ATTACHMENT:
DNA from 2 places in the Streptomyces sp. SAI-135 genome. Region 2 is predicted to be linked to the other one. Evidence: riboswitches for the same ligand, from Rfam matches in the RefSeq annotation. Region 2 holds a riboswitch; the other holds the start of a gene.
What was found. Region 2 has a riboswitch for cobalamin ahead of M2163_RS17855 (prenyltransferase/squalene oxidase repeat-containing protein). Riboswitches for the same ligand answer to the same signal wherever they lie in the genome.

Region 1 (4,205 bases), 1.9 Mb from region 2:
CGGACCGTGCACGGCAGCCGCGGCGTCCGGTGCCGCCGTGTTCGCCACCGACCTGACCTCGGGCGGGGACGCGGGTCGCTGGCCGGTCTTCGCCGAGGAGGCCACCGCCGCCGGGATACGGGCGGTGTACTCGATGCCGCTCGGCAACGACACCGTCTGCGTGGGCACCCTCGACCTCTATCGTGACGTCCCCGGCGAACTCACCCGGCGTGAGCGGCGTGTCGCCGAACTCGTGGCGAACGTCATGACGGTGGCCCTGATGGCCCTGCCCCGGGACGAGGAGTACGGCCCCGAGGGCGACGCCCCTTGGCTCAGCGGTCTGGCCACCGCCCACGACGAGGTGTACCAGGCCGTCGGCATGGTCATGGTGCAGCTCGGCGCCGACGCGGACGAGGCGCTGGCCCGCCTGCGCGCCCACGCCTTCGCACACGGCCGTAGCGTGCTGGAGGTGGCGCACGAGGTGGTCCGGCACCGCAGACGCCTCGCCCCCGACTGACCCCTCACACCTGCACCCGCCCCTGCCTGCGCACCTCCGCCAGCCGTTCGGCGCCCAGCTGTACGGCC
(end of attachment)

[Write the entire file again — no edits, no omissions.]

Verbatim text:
DNA from 2 places in the Streptomyces sp. SAI-135 genome. Region 2 is predicted to be linked to the other one. Evidence: riboswitches for the same ligand, from Rfam matches in the RefSeq annotation. Region 2 holds a riboswitch; the other holds the start of a gene.
What was found. Region 2 has a riboswitch for cobalamin ahead of M2163_RS17855 (prenyltransferase/squalene oxidase repeat-containing protein). Riboswitches for the same ligand answer to the same signal wherever they lie in the genome.

Region 1 (4,205 bases), 1.9 Mb from region 2:
CGGACCGTGCACGGCAGCCGCGGCGTCCGGTGCCGCCGTGTTCGCCACCGACCTGACCTCGGGCGGGGACGCGGGTCGCTGGCCGGTCTTCGCCGAGGAGGCCACCGCCGCCGGGATACGGGCGGTGTACTCGATGCCGCTCGGCAACGACACCGTCTGCGTGGGCACCCTCGACCTCTATCGTGACGTCCCCGGCGAACTCACCCGGCGTGAGCGGCGTGTCGCCGAACTCGTGGCGAACGTCATGACGGTGGCCCTGATGGCCCTGCCCCGGGACGAGGAGTACGGCCCCGAGGGCGACGCCCCTTGGCTCAGCGGTCTGGCCACCGCCCACGACGAGGTGTACCAGGCCGTCGGCATGGTCATGGTGCAGCTCGGCGCCGACGCGGACGAGGCGCTGGCCCGCCTGCGCGCCCACGCCTTCGCACACGGCCGTAGCGTGCTGGAGGTGGCGCACGAGGTGGTCCGGCACCGCAGACGCCTCGCCCCCGACTGACCCCTCACACCTGCACCCGCCCCTGCCTGCGCACCTCCGCCAGCCGTTCGGCGCCCAGCTGTACGGCC